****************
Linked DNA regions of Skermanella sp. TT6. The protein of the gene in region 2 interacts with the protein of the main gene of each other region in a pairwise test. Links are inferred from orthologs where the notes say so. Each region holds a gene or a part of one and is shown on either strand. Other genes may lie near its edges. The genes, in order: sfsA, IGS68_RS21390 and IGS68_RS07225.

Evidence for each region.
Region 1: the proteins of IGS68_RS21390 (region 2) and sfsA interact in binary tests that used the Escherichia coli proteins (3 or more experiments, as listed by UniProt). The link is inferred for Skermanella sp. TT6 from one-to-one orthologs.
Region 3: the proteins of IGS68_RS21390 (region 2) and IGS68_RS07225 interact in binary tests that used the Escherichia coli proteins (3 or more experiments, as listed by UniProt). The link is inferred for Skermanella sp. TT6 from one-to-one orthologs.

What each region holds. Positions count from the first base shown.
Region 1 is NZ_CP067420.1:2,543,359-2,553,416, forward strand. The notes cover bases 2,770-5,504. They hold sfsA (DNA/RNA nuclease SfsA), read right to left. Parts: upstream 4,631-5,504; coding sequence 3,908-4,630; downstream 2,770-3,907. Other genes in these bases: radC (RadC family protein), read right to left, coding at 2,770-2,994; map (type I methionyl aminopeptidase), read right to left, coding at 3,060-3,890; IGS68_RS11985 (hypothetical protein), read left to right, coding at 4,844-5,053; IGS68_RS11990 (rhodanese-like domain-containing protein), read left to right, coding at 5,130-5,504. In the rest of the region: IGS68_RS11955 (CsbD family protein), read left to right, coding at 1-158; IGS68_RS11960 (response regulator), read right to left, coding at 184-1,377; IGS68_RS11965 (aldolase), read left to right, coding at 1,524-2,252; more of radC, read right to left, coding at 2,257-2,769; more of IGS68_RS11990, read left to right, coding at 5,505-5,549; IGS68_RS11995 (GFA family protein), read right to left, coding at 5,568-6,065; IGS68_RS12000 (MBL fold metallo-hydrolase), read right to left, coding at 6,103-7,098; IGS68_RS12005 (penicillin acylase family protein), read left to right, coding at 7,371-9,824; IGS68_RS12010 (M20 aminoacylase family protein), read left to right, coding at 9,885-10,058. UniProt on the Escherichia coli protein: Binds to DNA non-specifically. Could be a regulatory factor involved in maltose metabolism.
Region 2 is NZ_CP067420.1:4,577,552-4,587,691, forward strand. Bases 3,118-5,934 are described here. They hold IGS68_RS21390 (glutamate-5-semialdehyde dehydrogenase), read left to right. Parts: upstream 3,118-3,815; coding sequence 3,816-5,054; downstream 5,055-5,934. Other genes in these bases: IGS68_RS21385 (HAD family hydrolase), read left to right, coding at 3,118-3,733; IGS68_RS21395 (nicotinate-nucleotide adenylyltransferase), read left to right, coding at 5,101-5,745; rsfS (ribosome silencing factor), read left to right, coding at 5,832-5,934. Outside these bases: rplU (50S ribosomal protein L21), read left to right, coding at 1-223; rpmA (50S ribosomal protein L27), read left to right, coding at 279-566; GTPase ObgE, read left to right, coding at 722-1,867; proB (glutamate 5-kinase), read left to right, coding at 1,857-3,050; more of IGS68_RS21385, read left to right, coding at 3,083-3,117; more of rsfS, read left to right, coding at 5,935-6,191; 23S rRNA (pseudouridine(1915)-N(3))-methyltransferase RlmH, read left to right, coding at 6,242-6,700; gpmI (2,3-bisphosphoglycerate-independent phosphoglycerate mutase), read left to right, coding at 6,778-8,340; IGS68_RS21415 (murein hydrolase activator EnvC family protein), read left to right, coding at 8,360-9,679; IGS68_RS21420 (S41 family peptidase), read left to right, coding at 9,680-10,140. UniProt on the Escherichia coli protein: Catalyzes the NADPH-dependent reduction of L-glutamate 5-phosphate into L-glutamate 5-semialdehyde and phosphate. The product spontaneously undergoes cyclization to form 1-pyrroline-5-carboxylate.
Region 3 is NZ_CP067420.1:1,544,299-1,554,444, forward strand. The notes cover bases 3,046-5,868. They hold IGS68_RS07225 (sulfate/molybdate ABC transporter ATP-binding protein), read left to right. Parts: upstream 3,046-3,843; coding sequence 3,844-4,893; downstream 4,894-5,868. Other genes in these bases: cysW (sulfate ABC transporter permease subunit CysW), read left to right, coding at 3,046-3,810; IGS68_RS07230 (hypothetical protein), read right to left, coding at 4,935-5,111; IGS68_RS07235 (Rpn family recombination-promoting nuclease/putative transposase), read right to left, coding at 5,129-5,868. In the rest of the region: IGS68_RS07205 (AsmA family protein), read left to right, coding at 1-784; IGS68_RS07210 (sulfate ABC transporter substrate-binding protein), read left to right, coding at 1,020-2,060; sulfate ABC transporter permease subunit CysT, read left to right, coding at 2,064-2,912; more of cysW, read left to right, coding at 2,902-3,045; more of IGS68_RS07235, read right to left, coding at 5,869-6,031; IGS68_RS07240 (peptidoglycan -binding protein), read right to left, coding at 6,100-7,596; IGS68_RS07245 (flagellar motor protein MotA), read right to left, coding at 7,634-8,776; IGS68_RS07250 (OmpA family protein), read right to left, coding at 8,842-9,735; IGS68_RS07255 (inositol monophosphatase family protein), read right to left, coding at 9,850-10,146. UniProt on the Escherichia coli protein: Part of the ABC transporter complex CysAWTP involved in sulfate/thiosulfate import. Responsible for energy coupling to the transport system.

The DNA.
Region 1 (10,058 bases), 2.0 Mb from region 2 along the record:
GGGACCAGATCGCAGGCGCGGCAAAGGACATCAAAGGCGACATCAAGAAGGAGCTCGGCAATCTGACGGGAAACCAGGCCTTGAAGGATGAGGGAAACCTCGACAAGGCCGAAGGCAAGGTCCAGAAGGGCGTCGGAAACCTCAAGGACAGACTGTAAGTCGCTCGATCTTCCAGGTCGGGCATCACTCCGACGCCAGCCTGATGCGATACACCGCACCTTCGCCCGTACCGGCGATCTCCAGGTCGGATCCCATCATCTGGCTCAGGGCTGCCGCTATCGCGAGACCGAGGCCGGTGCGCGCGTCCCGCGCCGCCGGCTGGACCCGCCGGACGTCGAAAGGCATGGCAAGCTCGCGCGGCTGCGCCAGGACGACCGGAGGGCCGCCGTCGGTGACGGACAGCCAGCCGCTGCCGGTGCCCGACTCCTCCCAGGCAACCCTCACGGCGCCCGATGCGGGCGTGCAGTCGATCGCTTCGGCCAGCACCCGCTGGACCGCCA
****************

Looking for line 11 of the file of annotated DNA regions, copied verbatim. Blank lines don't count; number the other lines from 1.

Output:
GGGACCAGATCGCAGGCGCGGCAAAGGACATCAAAGGCGACATCAAGAAGGAGCTCGGCAATCTGACGGGAAACCAGGCCTTGAAGGATGAGGGAAACCTCGACAAGGCCGAAGGCAAGGTCCAGAAGGGCGTCGGAAACCTCAAGGACAGACTGTAAGTCGCTCGATCTTCCAGGTCGGGCATCACTCCGACGCCAGCCTGATGCGATACACCGCACCTTCGCCCGTACCGGCGATCTCCAGGTCGGATCCCATCATCTGGCTCAGGGCTGCCGCTATCGCGAGACCGAGGCCGGTGCGCGCGTCCCGCGCCGCCGGCTGGACCCGCCGGACGTCGAAAGGCATGGCAAGCTCGCGCGGCTGCGCCAGGACGACCGGAGGGCCGCCGTCGGTGACGGACAGCCAGCCGCTGCCGGTGCCCGACTCCTCCCAGGCAACCCTCACGGCGCCCGATGCGGGCGTGCAGTCGATCGCTTCGGCCAGCACCCGCTGGACCGCCA